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Little-Known Historic Stories of Latter-day Saints Maintaining Their Faith in Isolation

by | Apr. 01, 2020

Many of us are in isolation right now—confined to our homes and distancing ourselves from loved ones and our church communities because of a pandemic. For many of us, one result of this separation might be anxiety about how to stay faithful despite not being able to attend formal worship services.

But we can take courage because throughout history, many Latter-day Saints have experienced war, disease, or other circumstances that left them alone in their countries, yet they remained faithful.

The July 2018 issue of the Ensign contains an article entitled, Keeping the Faith in Isolation, which highlights the stories of some of these isolated yet devoted Saints. The article features stories from all over the globe and different time periods, including Czechoslovakia, Japan, Hawaii, Argentina, and Côte d’Ivoire.

While our world is faced with the COVID-19 pandemic, these stories of members persevering and worshiping despite isolation might offer us the strength to carry on.

 The Only Latter-day Saint in Czechoslovakia 

When Františka Brodilová joined the Church in Vienna in 1913, she was not anticipating the outbreak of the First World War the following year. But after the war, Brodilová’s husband was offered a post in the new government in Prague, and upon moving, Brodilová was the only member in the entire country of then-Czechoslovakia.

Her husband died soon after the move, and Brodilová was left with two daughters to care for. She raised her daughters in the gospel despite not having contact with Church leaders for many years.

Brodilová wrote letters to Church leaders abroad for over a decade, urging them to send missionaries to the country. On July 24, 1929, Brodilová’s efforts came to fruition when Elder John A. Widstoe dedicated Czechoslovakia for the preaching of the gospel.

In regards to the organization of a mission in Czechoslovakia, Brodilová wrote, “Few people can realize the joy we experienced. . . . We [had] been praying for years for this day.”

The Ensign article also noted that Brodilová eventually assisted in translating the Book of Mormon into Czech.

Laying the Foundation for the Church in Hawaii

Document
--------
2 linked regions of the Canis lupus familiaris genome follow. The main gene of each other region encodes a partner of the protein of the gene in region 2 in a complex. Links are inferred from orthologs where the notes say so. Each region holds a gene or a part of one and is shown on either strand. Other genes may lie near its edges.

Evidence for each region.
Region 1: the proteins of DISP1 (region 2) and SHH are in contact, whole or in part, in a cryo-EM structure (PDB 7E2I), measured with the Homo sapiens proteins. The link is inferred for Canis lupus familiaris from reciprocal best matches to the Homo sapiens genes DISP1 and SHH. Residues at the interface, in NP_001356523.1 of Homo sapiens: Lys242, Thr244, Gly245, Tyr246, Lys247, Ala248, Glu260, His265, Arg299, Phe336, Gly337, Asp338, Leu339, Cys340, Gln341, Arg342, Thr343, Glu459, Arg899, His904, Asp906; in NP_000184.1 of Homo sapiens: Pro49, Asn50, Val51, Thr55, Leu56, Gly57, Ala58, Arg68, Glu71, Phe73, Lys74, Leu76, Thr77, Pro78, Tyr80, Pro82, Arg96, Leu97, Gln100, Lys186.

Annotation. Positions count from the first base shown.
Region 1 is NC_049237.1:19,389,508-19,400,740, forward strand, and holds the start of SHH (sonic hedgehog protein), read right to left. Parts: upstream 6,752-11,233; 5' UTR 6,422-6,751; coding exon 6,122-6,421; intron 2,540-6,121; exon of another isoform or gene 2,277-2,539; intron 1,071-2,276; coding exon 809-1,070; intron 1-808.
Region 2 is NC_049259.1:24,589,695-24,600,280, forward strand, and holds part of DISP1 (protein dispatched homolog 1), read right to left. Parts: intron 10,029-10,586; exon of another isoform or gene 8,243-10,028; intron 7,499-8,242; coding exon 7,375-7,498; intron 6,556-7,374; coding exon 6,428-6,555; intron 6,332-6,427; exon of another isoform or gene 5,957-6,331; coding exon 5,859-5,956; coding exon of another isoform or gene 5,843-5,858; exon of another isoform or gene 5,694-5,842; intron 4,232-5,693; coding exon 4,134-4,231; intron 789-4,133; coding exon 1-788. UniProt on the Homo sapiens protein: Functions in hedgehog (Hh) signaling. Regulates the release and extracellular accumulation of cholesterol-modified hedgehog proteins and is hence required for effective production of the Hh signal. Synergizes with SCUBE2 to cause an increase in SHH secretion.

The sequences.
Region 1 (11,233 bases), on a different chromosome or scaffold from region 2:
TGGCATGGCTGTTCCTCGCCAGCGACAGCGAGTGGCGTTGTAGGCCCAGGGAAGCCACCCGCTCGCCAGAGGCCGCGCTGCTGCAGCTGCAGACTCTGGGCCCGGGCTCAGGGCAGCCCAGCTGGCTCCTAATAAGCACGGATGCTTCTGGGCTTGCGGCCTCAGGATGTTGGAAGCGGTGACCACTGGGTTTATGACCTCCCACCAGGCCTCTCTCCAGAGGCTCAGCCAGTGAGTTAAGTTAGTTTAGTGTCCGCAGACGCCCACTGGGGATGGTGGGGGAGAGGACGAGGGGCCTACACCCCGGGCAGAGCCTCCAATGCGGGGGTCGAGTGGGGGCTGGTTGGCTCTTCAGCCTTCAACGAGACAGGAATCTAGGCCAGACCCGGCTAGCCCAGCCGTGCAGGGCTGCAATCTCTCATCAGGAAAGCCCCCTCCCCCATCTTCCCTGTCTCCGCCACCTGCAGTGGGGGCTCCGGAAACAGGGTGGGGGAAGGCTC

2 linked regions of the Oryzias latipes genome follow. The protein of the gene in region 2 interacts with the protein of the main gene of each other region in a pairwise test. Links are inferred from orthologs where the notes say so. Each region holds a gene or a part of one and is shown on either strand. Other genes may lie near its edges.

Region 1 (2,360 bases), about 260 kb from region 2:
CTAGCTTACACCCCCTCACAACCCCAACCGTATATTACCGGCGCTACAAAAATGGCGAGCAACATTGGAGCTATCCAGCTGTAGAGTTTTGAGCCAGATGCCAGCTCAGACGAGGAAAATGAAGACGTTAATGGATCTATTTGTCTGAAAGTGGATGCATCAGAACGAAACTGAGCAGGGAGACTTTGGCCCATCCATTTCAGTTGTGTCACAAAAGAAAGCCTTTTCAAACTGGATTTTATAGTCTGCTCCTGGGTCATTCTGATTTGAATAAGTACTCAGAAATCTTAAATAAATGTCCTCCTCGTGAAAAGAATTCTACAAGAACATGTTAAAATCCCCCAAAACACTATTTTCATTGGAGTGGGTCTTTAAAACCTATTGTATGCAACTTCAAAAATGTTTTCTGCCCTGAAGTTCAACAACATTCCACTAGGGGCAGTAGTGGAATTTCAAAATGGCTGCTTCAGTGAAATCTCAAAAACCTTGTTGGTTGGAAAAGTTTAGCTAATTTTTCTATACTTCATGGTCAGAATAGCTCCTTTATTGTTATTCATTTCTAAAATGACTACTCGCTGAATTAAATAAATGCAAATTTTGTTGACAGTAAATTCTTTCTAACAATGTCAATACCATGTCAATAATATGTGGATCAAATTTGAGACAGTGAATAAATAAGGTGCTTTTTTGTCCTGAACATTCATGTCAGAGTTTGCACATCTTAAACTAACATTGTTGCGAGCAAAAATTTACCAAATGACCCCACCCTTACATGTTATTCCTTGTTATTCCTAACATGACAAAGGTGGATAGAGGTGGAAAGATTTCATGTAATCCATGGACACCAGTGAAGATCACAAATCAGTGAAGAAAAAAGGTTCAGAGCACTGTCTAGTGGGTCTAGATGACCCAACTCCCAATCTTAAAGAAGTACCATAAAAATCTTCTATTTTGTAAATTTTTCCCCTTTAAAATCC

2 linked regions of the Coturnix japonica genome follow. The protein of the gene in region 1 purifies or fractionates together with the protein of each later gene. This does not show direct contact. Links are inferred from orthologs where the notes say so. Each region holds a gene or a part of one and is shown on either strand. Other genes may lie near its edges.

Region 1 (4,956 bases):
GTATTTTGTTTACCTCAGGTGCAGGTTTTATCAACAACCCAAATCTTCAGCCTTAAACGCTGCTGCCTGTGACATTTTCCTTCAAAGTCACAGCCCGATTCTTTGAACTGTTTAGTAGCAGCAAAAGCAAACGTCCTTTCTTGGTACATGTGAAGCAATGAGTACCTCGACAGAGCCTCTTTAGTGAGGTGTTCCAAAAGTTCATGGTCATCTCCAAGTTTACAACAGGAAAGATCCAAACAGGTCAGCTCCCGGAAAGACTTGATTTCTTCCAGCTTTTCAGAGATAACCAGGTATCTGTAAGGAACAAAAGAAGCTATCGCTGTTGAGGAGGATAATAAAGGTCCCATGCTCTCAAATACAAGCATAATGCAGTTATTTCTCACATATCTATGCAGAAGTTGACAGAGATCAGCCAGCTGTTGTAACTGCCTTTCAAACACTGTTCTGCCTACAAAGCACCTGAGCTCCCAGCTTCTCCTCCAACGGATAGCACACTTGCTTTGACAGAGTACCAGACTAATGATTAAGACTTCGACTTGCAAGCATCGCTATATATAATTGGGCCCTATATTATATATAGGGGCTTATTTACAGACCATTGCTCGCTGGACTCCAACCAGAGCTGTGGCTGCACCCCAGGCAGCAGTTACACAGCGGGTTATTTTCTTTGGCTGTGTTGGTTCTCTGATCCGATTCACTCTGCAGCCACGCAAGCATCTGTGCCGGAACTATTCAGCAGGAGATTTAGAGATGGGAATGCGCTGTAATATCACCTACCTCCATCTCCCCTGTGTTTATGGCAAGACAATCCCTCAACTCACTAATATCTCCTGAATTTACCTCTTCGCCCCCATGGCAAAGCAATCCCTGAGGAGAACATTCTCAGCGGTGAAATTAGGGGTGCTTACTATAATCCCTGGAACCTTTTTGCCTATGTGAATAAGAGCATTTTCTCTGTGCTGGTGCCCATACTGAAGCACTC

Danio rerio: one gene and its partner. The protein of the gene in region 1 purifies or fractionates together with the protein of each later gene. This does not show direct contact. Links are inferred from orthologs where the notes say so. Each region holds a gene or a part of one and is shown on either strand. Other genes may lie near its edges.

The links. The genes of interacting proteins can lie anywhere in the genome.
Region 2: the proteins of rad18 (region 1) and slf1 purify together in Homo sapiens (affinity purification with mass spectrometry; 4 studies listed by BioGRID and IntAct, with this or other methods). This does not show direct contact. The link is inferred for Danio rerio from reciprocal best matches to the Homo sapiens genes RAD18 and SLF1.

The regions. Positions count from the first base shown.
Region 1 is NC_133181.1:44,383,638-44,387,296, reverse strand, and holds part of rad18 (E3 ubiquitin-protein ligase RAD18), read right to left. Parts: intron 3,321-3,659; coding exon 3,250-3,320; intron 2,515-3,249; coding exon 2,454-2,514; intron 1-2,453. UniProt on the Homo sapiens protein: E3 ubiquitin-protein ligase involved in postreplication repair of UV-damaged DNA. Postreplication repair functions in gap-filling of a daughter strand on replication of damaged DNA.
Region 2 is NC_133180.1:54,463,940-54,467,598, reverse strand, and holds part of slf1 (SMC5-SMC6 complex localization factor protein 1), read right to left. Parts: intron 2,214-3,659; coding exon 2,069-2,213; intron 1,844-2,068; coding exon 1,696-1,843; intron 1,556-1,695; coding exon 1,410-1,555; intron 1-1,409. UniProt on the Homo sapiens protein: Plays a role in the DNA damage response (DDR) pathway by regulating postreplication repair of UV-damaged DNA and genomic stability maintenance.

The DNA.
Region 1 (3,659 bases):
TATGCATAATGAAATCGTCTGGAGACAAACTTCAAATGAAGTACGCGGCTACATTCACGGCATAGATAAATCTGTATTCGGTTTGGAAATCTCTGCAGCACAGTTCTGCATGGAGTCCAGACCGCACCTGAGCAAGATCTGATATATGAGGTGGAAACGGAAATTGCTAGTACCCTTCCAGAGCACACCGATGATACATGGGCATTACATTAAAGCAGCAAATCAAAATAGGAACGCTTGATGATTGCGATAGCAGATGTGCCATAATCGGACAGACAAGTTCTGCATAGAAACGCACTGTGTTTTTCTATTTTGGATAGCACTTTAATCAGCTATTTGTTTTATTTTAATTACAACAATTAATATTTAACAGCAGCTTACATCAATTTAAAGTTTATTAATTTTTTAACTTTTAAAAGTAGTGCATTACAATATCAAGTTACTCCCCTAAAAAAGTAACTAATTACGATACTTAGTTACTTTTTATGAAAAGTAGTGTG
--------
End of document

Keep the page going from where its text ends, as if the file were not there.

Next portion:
When Jonathan H. Napela and his wife, Kiti, were converted to the gospel in 1851, Napela was forced to resign his judgeship.

Napela devoted his time to growing the Church in Hawaii, including tutoring missionary George Q. Cannon in the Hawaiian language, translating the Book of Mormon, and developing a program for foreign missionaries.

The Ensign reported that as a result of Napela’s efforts, more than 3,000 native Hawaiians joined the Church within three years. Of the mighty conversions, Napela wrote, “There are many upon these islands who have obtained strong faith by the grace of God, through Jesus Christ the Lord, that we might receive the Holy Ghost.”

Decades later, Napela’s wife contracted leprosy and was required to move to a leper colony. Although Napela did not have the disease, he requested to join his wife in the colony as to not be separated from her.

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Napela became the branch president in Moloka’i and continued to do missionary work in the colony and minister to those afflicted. Napela eventually contracted leprosy and died as a result.

Read more about these stories as well as other stories of how Latter-day Saints maintained their faith in isolation here.

Lead image from Wikimedia Commons
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Greyson Gurley

A Georgia native, Greyson Gurley is the current editorial intern for LDS Living. She is a graduate of Southern Virginia University, where she studied English and was a member of the badminton club. Her life goals include actually learning French, saving the environment, and finding the perfect chocolate croissant.

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